Please send me SCA's fortnightly briefing:

June 18, 2008

Perthshire community take steps to safeguard the future

The villagers of Strathtay in Perthshire have successfully registered an interest under the Land Reform Act in buying 25 acres of land which runs through the village and borders the River Tay. Strathtay Community Company will now be offered first refusal to buy the land, which is mainly mixed woodland and agricultural land, should it ever come onto the market


The Strathtay Community Company, formed earlier this year by residents of the Perthshire village of Strathtay, today announced that it has successfully registered an interest in land bordering the River Tay under the Land Reform Act 2003. The community now has the right to buy approximately 25 acres of mixed woodland and agricultural land bordering the River Tay, should it ever come on the market.

“We are delighted to hear that Scottish Ministers have registered our community interest in this land” commented Roger Graham, Chairman of the Strathtay Community Company. “This is an important stretch of land within our village that we hope will one day be owned and protected by the community.”

The community’s aspirations for the land were submitted to Scottish Ministers as part of the application process. These include protecting and strengthening woodland and biodiversity in the area. The land already supports a variety of important wildlife, including protected species such as red squirrels and bats.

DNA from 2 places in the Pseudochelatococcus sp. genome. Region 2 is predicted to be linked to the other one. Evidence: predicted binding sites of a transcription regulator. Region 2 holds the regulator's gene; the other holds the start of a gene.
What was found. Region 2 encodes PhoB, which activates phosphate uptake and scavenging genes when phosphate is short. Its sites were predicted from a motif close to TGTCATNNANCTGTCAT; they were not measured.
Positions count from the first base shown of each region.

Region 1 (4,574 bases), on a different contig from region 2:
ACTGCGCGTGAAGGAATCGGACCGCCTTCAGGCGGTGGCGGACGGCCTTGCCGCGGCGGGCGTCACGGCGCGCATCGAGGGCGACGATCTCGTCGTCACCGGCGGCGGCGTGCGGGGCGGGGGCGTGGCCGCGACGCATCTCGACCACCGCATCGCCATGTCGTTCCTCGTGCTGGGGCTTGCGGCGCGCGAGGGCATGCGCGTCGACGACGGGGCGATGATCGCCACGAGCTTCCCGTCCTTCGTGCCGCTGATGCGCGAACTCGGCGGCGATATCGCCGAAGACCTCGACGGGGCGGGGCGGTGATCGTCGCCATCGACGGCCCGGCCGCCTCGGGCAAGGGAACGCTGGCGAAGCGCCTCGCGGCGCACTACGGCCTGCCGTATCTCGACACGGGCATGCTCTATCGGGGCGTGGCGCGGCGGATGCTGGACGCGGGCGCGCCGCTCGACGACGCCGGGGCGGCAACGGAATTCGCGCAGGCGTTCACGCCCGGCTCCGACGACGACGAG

The Community Company is also committed to improving residential amenity and would develop a path network which would allow safe passage through the village. Plans also include the possibility of restoring a derelict building adjacent to the Tay as a potential viewing area to watch the canoeing at Grandtully rapids.

The company is currently looking at funding options and seeking further advice on how to manage this land should it ever come on the market and are contacting organisations such as Scottish Wildlife Trust and Community Woodlands Association to seek their input and expertise.

The company has also been set up to advance environmental protection or improvement such as the overdue designation of conservation status for the village. Strathtay and Grandtully were proposed as conservation areas in the 2000 Local Plan. A conservation appraisal exhibition will be held from 24th to 26th June at Grandtully Hall. All members of the community and surrounding area are invited to attend and show their support for conservation status. “As a conservation area there may also be ways we can assist the council to enhance the character and appearance of the village, such as repairing the War Memorial and the Iron Bridge” added Mike Jackson, one of the directors.

Commenting, John Swinney MSP said:
“I am very pleased at the success of the Strathtay Community Company in its efforts in engaging the local community, both in its efforts to register a community interest in the land and its conservation proposals.
“It can be seen across Scotland that towns and villages reach their full potential when they have effective community organisations, ensuring things actually get done for the local area. In Strathtay we have that and it is excellent news for locals and visitors alike.”

The company, which is seeking charitable status, wishes to invite anyone not already a member in the village to join as an ordinary member. The company also invites those living outside the village to support the company by joining as associate members. Forms can be downloaded from the website (